The whole project is managed by the East Sheffield Regeneration Team, working with various internal and external partners.
The refurbishment work has been carried out by Kier Sheffield Limited Liability Partnership (LLP) under the ‘Construction and Building Services’ contract framework.
This scheme allows the council to negotiate contracts with Kier Sheffield LLP in return for the establishment and delivery of an education, training and employment plan for the most disadvantaged people across the city.
The objectives for the Page Hall Showcase Housing Refurbishment project are:
- to demonstrate innovative but affordable refurbishment options for the housing type found in Page Hall
- to kick-start the regeneration of the housing in the area by bringing five empty properties back into use
- to set a high standard of design for future housing regeneration projects both locally and nationally. Linking in with the Building Research Establishments ‘Rethinking Housing Refurbishment’ to bring about change in the way existing properties are refurbished
- to provide high-quality affordable housing to owner occupiers choosing to invest in Page Hall
- to create high-quality homes that will raise the local price ceiling, bringing it closer to similar housing areas in other parts of the city
Once the showcase homes are refurbished open days and exhibitions will be held to enable residents to see the changes that can be made.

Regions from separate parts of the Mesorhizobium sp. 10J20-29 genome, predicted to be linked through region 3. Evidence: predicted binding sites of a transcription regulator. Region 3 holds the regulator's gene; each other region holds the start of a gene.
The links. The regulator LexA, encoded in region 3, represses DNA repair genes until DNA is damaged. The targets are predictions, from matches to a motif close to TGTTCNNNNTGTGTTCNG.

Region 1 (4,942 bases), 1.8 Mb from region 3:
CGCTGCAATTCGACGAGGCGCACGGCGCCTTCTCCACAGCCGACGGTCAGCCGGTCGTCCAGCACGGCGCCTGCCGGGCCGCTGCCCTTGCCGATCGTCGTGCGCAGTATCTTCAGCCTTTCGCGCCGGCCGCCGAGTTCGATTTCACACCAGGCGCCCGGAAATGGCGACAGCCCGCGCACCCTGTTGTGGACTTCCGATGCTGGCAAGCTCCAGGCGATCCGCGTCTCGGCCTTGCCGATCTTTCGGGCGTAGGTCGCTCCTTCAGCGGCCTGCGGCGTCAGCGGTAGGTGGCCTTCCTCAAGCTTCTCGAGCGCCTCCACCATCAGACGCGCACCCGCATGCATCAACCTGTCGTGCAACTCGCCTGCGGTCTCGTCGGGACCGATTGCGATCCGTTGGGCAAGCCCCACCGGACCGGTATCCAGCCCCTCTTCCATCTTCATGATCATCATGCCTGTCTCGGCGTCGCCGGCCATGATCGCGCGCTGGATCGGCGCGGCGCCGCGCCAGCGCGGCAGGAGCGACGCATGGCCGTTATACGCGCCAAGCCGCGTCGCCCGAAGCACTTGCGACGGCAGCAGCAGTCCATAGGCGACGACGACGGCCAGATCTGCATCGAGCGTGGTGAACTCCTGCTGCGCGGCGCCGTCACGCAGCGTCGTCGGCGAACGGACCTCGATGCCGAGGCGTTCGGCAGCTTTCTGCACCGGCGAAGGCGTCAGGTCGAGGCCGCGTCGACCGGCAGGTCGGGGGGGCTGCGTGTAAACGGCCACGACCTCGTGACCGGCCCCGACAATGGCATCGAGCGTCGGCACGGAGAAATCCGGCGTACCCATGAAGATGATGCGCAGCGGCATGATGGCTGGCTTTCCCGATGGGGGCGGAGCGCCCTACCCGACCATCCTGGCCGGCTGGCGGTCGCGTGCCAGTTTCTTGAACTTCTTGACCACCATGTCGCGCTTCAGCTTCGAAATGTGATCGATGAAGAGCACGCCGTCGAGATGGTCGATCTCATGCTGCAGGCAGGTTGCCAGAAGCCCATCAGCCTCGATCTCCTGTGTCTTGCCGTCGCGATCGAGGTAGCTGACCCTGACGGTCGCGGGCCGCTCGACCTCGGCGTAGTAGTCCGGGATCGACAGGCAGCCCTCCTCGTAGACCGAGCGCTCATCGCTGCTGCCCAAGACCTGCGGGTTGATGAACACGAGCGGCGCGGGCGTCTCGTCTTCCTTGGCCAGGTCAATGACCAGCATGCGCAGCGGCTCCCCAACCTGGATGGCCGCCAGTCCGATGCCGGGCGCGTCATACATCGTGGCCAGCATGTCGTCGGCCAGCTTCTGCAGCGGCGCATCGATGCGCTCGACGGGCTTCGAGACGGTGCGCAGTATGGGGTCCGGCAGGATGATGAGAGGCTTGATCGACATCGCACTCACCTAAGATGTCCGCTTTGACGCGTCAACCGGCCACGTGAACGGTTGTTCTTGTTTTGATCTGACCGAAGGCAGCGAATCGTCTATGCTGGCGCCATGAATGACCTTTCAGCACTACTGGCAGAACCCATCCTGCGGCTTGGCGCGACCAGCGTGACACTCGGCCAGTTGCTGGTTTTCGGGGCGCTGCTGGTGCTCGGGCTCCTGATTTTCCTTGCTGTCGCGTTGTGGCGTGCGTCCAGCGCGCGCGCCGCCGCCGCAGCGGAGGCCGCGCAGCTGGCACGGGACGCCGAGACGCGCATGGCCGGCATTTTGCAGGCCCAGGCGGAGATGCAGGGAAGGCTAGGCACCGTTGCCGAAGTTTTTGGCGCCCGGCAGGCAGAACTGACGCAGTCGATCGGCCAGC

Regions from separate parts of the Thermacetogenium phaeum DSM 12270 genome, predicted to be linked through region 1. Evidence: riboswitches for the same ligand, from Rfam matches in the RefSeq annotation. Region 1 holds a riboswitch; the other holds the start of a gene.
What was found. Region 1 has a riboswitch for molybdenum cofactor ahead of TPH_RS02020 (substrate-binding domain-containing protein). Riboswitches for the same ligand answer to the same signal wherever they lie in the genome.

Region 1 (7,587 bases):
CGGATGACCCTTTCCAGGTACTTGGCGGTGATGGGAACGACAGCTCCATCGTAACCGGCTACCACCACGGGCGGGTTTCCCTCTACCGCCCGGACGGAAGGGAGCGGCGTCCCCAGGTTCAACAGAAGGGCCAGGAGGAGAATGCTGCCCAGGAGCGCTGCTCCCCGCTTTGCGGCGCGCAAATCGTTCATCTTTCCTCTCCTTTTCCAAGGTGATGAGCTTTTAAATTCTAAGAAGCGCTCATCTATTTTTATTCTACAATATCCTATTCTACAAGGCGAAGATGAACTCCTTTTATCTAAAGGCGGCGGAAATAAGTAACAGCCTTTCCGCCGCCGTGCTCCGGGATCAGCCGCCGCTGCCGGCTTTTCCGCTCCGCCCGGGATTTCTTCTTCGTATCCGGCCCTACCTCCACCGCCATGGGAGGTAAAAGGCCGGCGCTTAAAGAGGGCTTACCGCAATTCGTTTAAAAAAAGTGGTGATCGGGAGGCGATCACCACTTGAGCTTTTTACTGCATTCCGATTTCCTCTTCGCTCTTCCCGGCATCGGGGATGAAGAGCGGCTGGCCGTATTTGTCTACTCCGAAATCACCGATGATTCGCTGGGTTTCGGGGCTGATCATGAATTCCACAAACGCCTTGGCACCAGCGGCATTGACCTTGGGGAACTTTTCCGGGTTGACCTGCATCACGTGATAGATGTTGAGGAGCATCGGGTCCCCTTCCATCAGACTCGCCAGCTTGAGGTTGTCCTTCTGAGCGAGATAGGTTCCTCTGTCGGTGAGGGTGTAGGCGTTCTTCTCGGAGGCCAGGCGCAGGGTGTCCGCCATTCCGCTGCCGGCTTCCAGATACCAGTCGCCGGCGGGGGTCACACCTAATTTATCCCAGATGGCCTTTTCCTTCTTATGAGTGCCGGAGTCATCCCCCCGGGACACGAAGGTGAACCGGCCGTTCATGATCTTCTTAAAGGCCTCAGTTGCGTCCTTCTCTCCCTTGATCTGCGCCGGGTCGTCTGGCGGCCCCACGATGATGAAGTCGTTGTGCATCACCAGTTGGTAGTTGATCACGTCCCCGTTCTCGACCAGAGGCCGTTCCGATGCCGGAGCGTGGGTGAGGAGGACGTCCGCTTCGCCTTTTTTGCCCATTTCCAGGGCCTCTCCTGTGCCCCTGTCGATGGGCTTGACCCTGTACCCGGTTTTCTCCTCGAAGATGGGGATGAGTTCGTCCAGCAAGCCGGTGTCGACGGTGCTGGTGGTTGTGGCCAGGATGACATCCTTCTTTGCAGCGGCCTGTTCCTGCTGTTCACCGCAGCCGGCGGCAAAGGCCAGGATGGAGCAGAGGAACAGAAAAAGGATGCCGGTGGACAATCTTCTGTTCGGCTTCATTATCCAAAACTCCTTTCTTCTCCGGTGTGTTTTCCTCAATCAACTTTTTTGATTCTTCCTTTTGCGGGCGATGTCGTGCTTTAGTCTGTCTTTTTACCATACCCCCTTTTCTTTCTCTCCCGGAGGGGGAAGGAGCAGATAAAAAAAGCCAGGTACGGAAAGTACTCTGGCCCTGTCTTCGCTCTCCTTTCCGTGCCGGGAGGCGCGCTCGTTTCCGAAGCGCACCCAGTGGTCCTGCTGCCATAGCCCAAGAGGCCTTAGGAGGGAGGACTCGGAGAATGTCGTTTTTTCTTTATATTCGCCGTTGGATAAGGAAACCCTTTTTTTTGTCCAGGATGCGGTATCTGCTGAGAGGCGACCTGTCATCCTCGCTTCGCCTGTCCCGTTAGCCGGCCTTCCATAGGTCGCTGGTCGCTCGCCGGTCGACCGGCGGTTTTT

Making a difference
Once the refurbishment has taken place, the properties will be sold in a phased approach. This should ensure that the housing market is not flooded and deflates prices for other local residents hoping to sell in the Page Hall area.
Prospective owners from the Skinnerthorpe and Bagley Road area - where the council is carrying out an acquisition and demolition programme as part of our regeneration of the area - may be able to take advantage of a ‘Relocation Appreciation Loan’.
The loan will help meet any gap between the market value of their existing home and the cost of purchasing one of the refurbished properties in Page Hall.
Local residents are kept informed about progress through a quarterly newsletter which is delivered to all homes. In addition the council is also holding a residents meeting on a quarterly basis.
To tie the strands of the project together, a local Construction Training Company was commissioned to run a series of ‘do it yourself’ courses for local residents. These covered some of the more basic aspects. For example, how to handle power tools, electrical maintenance.
During September and October the council provided information sessions on aspects of building refurbishment for local people. Specialists were arranged to come in and cover a different topic each week. For example, what funding might be available towards house improvements for home owners; information about the ‘Low Carbon Buildings Programme’ and other renewable energy sources.
This exhibition will kick start a number of events. We want to share the findings of the project, not just with local people, but with Architects practices and local building companies.
A DVD has been produced outlining the project. The DVD will be available long after the houses have been sold.
For further information contact:
Amanda James, Regeneration Team
tel: 0114 261 7264